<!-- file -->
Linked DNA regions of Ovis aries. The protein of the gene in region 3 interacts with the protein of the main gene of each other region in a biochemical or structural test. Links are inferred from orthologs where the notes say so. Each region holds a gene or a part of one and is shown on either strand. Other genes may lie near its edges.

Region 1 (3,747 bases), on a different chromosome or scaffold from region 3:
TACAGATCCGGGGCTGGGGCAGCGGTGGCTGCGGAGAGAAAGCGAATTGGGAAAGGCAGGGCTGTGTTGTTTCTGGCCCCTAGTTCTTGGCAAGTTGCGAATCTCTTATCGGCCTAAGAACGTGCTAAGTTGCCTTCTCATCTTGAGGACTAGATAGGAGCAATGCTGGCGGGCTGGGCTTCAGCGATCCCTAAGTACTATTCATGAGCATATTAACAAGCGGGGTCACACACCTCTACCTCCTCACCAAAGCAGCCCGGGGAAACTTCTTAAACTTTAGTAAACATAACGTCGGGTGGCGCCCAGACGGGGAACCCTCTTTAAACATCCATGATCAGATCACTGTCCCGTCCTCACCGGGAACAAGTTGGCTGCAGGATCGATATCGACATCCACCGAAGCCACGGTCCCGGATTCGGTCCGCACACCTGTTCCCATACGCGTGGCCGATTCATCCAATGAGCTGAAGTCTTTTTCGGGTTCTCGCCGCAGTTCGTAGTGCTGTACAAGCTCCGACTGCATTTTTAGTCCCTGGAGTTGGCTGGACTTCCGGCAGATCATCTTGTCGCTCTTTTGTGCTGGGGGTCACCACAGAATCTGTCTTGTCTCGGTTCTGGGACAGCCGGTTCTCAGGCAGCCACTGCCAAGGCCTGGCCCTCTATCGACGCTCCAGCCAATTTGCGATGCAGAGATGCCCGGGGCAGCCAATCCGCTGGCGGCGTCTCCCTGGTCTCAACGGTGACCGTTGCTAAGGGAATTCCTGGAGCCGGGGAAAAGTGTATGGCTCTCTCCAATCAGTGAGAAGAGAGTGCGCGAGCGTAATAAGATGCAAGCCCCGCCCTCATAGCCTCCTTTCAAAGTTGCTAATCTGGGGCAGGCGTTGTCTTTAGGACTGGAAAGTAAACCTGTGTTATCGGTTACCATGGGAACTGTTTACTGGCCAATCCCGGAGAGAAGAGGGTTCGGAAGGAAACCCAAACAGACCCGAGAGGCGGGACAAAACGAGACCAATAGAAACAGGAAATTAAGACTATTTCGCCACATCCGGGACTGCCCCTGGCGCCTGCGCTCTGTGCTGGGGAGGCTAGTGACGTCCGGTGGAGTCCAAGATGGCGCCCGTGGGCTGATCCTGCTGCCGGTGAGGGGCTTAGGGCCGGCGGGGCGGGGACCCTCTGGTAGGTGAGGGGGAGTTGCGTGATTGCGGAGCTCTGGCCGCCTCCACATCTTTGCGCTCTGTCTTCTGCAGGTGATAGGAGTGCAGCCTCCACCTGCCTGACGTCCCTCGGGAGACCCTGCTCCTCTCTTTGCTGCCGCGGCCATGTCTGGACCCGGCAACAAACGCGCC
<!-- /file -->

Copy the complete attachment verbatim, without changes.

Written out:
Linked DNA regions of Ovis aries. The protein of the gene in region 3 interacts with the protein of the main gene of each other region in a biochemical or structural test. Links are inferred from orthologs where the notes say so. Each region holds a gene or a part of one and is shown on either strand. Other genes may lie near its edges.

Region 1 (3,747 bases), on a different chromosome or scaffold from region 3:
TACAGATCCGGGGCTGGGGCAGCGGTGGCTGCGGAGAGAAAGCGAATTGGGAAAGGCAGGGCTGTGTTGTTTCTGGCCCCTAGTTCTTGGCAAGTTGCGAATCTCTTATCGGCCTAAGAACGTGCTAAGTTGCCTTCTCATCTTGAGGACTAGATAGGAGCAATGCTGGCGGGCTGGGCTTCAGCGATCCCTAAGTACTATTCATGAGCATATTAACAAGCGGGGTCACACACCTCTACCTCCTCACCAAAGCAGCCCGGGGAAACTTCTTAAACTTTAGTAAACATAACGTCGGGTGGCGCCCAGACGGGGAACCCTCTTTAAACATCCATGATCAGATCACTGTCCCGTCCTCACCGGGAACAAGTTGGCTGCAGGATCGATATCGACATCCACCGAAGCCACGGTCCCGGATTCGGTCCGCACACCTGTTCCCATACGCGTGGCCGATTCATCCAATGAGCTGAAGTCTTTTTCGGGTTCTCGCCGCAGTTCGTAGTGCTGTACAAGCTCCGACTGCATTTTTAGTCCCTGGAGTTGGCTGGACTTCCGGCAGATCATCTTGTCGCTCTTTTGTGCTGGGGGTCACCACAGAATCTGTCTTGTCTCGGTTCTGGGACAGCCGGTTCTCAGGCAGCCACTGCCAAGGCCTGGCCCTCTATCGACGCTCCAGCCAATTTGCGATGCAGAGATGCCCGGGGCAGCCAATCCGCTGGCGGCGTCTCCCTGGTCTCAACGGTGACCGTTGCTAAGGGAATTCCTGGAGCCGGGGAAAAGTGTATGGCTCTCTCCAATCAGTGAGAAGAGAGTGCGCGAGCGTAATAAGATGCAAGCCCCGCCCTCATAGCCTCCTTTCAAAGTTGCTAATCTGGGGCAGGCGTTGTCTTTAGGACTGGAAAGTAAACCTGTGTTATCGGTTACCATGGGAACTGTTTACTGGCCAATCCCGGAGAGAAGAGGGTTCGGAAGGAAACCCAAACAGACCCGAGAGGCGGGACAAAACGAGACCAATAGAAACAGGAAATTAAGACTATTTCGCCACATCCGGGACTGCCCCTGGCGCCTGCGCTCTGTGCTGGGGAGGCTAGTGACGTCCGGTGGAGTCCAAGATGGCGCCCGTGGGCTGATCCTGCTGCCGGTGAGGGGCTTAGGGCCGGCGGGGCGGGGACCCTCTGGTAGGTGAGGGGGAGTTGCGTGATTGCGGAGCTCTGGCCGCCTCCACATCTTTGCGCTCTGTCTTCTGCAGGTGATAGGAGTGCAGCCTCCACCTGCCTGACGTCCCTCGGGAGACCCTGCTCCTCTCTTTGCTGCCGCGGCCATGTCTGGACCCGGCAACAAACGCGCC